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EDITORIAL: The Cabinet is expected to consider and approve today a draft finance bill envisaging not only the withdrawal of sales tax exemptions amounting to 330 billion rupees but also granting autonomy to the State Bank of Pakistan (an earlier draft approved by the federal cabinet, that reportedly has been amended after the Attorney General for Pakistan at the behest of finance minister Shaukat Tarin, explained to the Fund staff that some of the sought changes required amendment in the constitution and the government did not have the requisite two-thirds majority to amend the constitution) - a bill pending since 21 November when the IMF uploaded the Staff Level Agreement on the sixth review under the 6 billion dollar Extended Fund Facility (EFF) programme. There is no doubt that it’s approval by the cabinet and then from parliament is a challenging task premised on three existing disturbing facts.

First, the government is defining withdrawal of exemptions as an attempt to bring sales tax to the standard 17 percent on all items claiming that only the well-off people will be effected. This definition may need a revisit after cabinet approval as reports indicate that raw materials (including on pharmaceuticals) as well as baby food items are included in the draft proposal submitted by the Federal Board of Revenue. What should be a source of serious concern to the government is the fact that the continuing rupee erosion is adding on hundreds of billions of rupees to the budgeted mark-up on loans, which may well exceed the 330 billion rupees expected to be generated from withdrawal of exemptions – a rupee erosion that has continued in spite of the healthy foreign exchange reserves of over 18 billion dollars (mostly debt based), the 3 billion dollar Saudi Arabian loan parked with the State Bank for one year as well as 1.2 billion dollars deferred oil facility.

The consensus however is that the disbursement of the IMF tranche would be critical to: (i) check the perception of uncertainty in the market thereby arresting the unending rupee erosion – a critical objective of the government’s economic team leaders as the trade deficit has widened to 20 billion dollars in just five months (July-November 2021) which compares unfavourably with the 30 billion dollar trade deficit for 2017-18 that the Khan administration inherited accounting for a 20 billion dollar current account deficit; and (ii) to ensure that foreign borrowing (multilateral/bilateral) continues as also borrowing from the commercial banks abroad/issuance of Eurobonds/Sukuk is at lower rates given that the budget envisages external receipts of 1246 billion rupees (revised upward due to the rupee erosion).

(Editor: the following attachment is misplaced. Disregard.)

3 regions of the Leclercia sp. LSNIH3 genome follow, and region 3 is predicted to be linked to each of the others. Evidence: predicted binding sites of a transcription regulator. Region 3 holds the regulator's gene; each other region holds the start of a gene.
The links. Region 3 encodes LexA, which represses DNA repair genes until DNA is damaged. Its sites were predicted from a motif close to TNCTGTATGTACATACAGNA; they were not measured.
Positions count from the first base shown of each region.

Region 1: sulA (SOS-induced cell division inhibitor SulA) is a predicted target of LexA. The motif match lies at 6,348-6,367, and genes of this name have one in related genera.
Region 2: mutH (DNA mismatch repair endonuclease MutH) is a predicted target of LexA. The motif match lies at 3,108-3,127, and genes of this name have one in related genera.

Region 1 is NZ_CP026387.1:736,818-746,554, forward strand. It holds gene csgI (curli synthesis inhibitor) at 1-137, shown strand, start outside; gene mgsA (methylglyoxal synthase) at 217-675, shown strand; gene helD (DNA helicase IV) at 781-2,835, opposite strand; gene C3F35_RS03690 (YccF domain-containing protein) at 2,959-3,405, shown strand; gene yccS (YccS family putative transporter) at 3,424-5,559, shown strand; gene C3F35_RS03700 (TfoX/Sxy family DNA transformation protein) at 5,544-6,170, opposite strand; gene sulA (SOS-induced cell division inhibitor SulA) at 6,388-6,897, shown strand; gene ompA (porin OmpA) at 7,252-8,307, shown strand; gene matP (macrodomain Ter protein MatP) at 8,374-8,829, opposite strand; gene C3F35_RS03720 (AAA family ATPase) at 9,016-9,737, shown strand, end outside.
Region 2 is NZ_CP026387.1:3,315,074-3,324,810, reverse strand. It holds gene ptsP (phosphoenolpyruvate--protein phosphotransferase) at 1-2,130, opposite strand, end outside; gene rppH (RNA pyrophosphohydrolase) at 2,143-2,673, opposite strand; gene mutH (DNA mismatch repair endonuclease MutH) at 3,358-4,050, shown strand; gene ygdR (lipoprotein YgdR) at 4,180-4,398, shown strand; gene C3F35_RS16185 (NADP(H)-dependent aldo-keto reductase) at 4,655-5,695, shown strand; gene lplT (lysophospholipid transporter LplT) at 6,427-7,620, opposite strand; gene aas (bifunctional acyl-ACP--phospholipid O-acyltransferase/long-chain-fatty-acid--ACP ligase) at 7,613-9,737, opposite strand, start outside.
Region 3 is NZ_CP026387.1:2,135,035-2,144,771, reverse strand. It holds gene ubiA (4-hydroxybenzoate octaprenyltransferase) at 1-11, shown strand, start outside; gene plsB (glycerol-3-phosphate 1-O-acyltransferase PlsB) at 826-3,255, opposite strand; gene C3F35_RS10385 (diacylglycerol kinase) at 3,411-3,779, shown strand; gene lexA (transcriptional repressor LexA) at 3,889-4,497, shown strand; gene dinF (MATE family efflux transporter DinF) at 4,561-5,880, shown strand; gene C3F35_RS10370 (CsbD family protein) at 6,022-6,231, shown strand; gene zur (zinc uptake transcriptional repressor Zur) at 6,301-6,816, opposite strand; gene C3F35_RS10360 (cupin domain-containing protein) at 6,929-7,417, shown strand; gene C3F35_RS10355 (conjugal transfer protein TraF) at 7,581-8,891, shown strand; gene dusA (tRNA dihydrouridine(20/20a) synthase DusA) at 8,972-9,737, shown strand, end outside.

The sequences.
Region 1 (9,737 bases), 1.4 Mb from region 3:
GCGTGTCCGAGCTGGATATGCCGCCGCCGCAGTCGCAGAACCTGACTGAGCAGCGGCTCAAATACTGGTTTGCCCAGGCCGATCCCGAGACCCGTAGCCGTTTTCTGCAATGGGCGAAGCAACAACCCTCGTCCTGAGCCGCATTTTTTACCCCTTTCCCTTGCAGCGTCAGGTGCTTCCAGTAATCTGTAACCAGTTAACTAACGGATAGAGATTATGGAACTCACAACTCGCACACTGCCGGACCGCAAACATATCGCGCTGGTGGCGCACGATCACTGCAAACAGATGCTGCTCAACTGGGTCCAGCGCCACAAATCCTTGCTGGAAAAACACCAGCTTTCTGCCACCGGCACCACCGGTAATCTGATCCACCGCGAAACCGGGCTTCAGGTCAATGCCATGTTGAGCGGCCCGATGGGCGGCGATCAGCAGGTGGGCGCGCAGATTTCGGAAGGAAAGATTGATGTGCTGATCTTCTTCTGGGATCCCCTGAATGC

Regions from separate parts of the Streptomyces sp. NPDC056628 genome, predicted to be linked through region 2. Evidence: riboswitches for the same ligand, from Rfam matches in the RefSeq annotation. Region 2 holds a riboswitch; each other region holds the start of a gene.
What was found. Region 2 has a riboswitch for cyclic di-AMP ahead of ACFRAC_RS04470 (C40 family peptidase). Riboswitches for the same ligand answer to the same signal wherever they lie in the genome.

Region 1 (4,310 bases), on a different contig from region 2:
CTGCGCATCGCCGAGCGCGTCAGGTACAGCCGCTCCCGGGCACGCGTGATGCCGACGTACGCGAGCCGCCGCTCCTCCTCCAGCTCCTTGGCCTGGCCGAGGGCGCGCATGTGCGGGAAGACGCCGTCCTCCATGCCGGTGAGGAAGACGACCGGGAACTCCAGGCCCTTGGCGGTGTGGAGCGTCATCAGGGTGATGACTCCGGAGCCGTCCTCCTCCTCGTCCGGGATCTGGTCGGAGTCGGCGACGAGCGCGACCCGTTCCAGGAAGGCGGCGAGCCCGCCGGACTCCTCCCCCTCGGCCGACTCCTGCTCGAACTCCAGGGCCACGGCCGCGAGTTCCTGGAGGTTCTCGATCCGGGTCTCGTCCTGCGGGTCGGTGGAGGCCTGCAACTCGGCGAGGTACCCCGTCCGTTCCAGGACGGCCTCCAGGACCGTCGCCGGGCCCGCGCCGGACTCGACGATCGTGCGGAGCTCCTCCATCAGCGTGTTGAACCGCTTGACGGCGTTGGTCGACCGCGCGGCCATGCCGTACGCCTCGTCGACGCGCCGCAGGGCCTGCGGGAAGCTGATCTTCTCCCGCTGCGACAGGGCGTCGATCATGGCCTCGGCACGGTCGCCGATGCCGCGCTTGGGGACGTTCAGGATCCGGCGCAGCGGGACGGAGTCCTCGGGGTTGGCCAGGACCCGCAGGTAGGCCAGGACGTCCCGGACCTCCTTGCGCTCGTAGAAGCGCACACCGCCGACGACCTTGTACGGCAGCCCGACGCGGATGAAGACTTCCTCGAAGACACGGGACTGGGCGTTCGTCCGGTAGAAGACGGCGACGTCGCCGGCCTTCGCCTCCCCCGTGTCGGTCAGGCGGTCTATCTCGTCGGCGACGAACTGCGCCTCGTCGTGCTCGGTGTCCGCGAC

Second, the year-on-year trend of the Sensitive Price Index (SPI) for the week ending 23 December 2021 released by the Pakistan Bureau of Statistics was 19.83 percent based on the prevailing assumption that any attempt to raise taxes would fuel inflation further makes resistance from within the cabinet a certainty, especially from coalition partners as well as those who joined the Pakistan Tehrik-i-Insaaf (PTI) just before or after the 2018 elections. This challenge maybe compounded in parliament. In the current political context it is baffling why a money bill over an ordinance was the IMF’s prior condition because if the attempt was to get a political consensus on these measures then the opposite seems to have been the outcome which was the writing on the wall: even greater divisiveness.

One would have hoped that the Fund would have supported meaningful changes in the tax structure – shifting from indirect taxes as a source of revenue to income tax based on ability to pay principle that would be for all times to come.

And finally, the component of the SPI that witnessed a major increase were Electricity (83.95%) and LPG (71.18%), (administered prices) and Cooking Oil 5 litre (59.93%), Vegetable Ghee 1 Kg (56.77%), and Vegetable Ghee 2.5 Kg (54.70%) reflective of not only their international prices but also the rupee depreciation. The government has already announced that it will further raise utilities tariffs, to achieve full cost recovery, rather than through improving sector efficiencies by implementing structural reforms.

Thus, any attempt to derail the approval of the bill in the cabinet and its passage in parliament at the present moment will be doing a grave disservice to the country’s already ailing economic health though one would hope that the government is forced to: (i) reduce the unprecedented rise in current expenditure - to 7.5 trillion rupees in the current year against less than 4 trillion rupees inherited by the Khan administration; and (ii) while the objective of free/cheap credit to farmers, small and medium enterprises and exporters can be supported for long-term growth (premised on the banking sector’s windfall profits made possible by procuring secure Pakistan Investment Bonds at rates well above the discount rate) yet at present, this massive injection of cash will almost certainly be inflationary. In addition, in the past such schemes failed as with no collateral required, the borrowers did not repay the amount which in turn led to reluctance of banks to meet the government’s stipulated credit targets.

Copyright Business Recorder, 2021

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